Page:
Only two countries in the world are not signatories of the Paris Agreement, an historic pledge by the world’s nations to work to cut greenhouse gas emissions. It seems very likely that this week the U.S. will add its name next to Nicaragua and Syria, when President Trump makes good on a campaign threat to “cancel” our nation’s participation in the Agreement. This action would be another clear indicator that while elected officials claim to be putting “America First,” they are putting the future of our generation dead last.
While we reorganize to make our local, state, and federal governments adopt sound climate policies, we can’t lose sight of the important role international institutions play in safeguarding our future (or not). The World Bank, as one example, has the capital and influence to determine whether our generation will face widespread climate disaster, or come together to stop climate change in its tracks. What we heard recently from a senior World Bank official, however, gives us pause about the Bank’s commitment to this cause.
Two weeks ago, Julia Bucknall, the World Bank’s Director of Environment and Natural Resources, participated in a panel discussion on the World Bank’s contribution to the Paris Agreement target of keeping the increase in global average temperature below 1.5°C above pre-industrial levels. Representatives from environmental organizations in the Global South and the Bank Information Center (BIC) had just finished presenting an exposé on the World Bank’s financing of fossil fuel projects. “This isn’t what we agreed to,” Bucknall warned, when she saw the title of BIC’s presentation on the World Bank’s “hidden carbon footprint.”
The panel was part of the World Bank and International Monetary Fund’s joint spring meetings in D.C. from April 17-23rd. We attended with members of our Roosevelt chapter at George Mason University, in partnership with SustainUS, a youth-led advocacy organization. Our goal was to learn about the World Bank Group’s work on climate change and to advocate for green, fossil-free finance. Though the World Bank Group exists to connect developing countries with finance they would otherwise be unable to access, its current portfolio includes lucrative fossil fuel projects and limited finance targeted at those living in energy poverty, for whom finance is most difficult to access. All week we saw this contradiction play out in meetings and conversations similar to the one above. We were surprised and frustrated by how much resistance there was to addressing an issue that The World Bank’s own president, Jim Yong Kim, recognizes as a “fundamental threat to development” with the potential to push 100 million people into poverty by 2030.
When it comes to the World Bank, the recognition and rhetoric on climate change are there, but the willingness to ban fossil fuel finance and restructure the Bank to meet these needs is not.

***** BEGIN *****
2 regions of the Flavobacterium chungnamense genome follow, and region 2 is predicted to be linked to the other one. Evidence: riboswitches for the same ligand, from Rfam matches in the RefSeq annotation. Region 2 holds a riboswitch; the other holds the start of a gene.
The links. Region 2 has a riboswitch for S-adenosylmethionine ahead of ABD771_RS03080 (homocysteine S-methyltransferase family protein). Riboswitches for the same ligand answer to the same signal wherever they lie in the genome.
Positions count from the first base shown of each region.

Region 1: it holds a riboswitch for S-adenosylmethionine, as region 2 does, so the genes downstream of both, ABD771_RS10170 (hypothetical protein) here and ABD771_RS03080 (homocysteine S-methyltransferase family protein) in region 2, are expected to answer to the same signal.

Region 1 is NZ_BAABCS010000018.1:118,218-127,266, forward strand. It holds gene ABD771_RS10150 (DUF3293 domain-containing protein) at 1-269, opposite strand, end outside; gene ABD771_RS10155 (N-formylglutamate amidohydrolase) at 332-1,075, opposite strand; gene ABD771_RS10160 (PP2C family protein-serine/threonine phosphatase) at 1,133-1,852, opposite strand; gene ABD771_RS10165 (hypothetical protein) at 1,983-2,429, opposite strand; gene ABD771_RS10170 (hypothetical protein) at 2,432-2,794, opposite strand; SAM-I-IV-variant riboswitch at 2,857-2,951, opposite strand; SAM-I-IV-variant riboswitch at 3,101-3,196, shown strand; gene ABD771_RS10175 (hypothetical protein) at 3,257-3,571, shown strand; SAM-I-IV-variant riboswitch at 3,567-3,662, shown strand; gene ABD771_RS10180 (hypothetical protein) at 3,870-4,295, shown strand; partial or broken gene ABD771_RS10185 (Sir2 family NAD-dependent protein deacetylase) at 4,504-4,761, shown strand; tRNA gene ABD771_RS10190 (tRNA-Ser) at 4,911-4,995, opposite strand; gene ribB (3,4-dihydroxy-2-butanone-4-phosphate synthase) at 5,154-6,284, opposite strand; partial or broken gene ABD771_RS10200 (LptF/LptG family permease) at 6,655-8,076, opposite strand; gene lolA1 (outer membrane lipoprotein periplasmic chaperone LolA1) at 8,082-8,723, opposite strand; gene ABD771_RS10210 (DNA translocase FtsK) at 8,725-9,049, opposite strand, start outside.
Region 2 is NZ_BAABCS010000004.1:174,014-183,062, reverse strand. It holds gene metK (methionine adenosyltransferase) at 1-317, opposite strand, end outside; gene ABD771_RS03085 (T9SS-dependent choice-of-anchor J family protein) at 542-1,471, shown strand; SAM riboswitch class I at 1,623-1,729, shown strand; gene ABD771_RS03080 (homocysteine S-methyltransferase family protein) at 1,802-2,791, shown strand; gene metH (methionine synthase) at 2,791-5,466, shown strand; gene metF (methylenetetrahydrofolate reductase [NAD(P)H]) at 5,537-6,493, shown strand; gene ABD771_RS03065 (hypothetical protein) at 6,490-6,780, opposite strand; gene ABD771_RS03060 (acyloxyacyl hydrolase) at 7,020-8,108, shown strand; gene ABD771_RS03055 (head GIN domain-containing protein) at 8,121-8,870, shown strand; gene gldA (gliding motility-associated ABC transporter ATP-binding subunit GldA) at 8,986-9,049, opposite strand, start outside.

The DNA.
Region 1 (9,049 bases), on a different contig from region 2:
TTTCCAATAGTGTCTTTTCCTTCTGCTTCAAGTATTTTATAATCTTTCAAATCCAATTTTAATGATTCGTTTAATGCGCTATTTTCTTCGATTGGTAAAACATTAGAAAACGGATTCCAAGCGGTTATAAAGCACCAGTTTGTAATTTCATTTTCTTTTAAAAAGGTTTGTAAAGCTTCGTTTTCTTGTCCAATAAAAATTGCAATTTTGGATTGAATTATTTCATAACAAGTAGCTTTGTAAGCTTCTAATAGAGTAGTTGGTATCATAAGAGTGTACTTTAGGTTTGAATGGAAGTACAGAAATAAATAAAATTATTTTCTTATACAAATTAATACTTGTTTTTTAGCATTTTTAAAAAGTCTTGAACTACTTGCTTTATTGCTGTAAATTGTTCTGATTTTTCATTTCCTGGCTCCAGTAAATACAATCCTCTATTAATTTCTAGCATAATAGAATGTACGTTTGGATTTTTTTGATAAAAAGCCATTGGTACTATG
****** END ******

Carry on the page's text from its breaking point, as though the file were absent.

The Bank has concrete policy commitments to minimize the environmental impact of its energy portfolio and to help countries mobilize energy solutions that reduce poverty sustainably. Throughout the week, we heard consistent support for green energy and inclusive development from Bank officials. At the same time, the World Bank has also stated its intentions to “scale up” assistance for natural gas development. It has failed to outright ban investment in coal, instead leaving a loophole for “rare circumstances.” Oil Change International found that from 2011 to 2015, the World Bank’s fossil fuel exploration related financing totaled over $1.7 billion. That figure is alarming, especially since we are aware that at least three quarters of already-known fossil fuel reserves must remain untouched to limit warming to below 2°C, let alone 1.5°C. A report released by the Sierra Club and Oil Change International in 2016 found that only 10 percent of the Bank’s energy portfolio is specifically targeted at increased energy access for the poor. This might be an understandable decision for a private bank, but the World Bank is a public institution with the explicit mission to alleviate poverty.
At every chance we got, our delegation raised our hands to question this contradiction. We heard that the World Bank Group was not “designed” to finance smaller scale, distributed renewable projects. Bucknall later said that the World Bank Group is an organization that internally makes “evolutionary rather than revolutionary changes,” even in the face of climate change. All week long, statements of urgency and excitement about the potential of renewables were followed with caveats on the limitations of the Bank.
We reject these responses. The World Bank has massive potential to combat climate change, but it will require significant structural changes, and a ban on fossil fuel investments. If the World Bank is serious about its mission to end poverty, it has no other choice. The Bank must aggressively champion decentralized finance structures that are capable of funding smaller, locally owned projects in distributed renewables. They have the money that is needed, and success stories to model, as well as thousands of partners in governance and civil society that are ready to help them do so.
These revolutionary changes will not happen in a vacuum. The World Bank is a public institution that receives money from U.S. taxpayers, and we must hold them accountable to solve, not cause, climate change. As the Trump Administration contemplates a reckless course by withdrawing from the Paris Agreement, our movement more than ever needs to fight on all fronts to secure our future. That means prioritizing efforts to hold groups like the World Bank accountable. Our generation has the right to demand that finance be used for projects that create global equity and prosperity, not climate disaster. After all, we will be the ones left to clean up the World Bank’s fossil-fueled mess.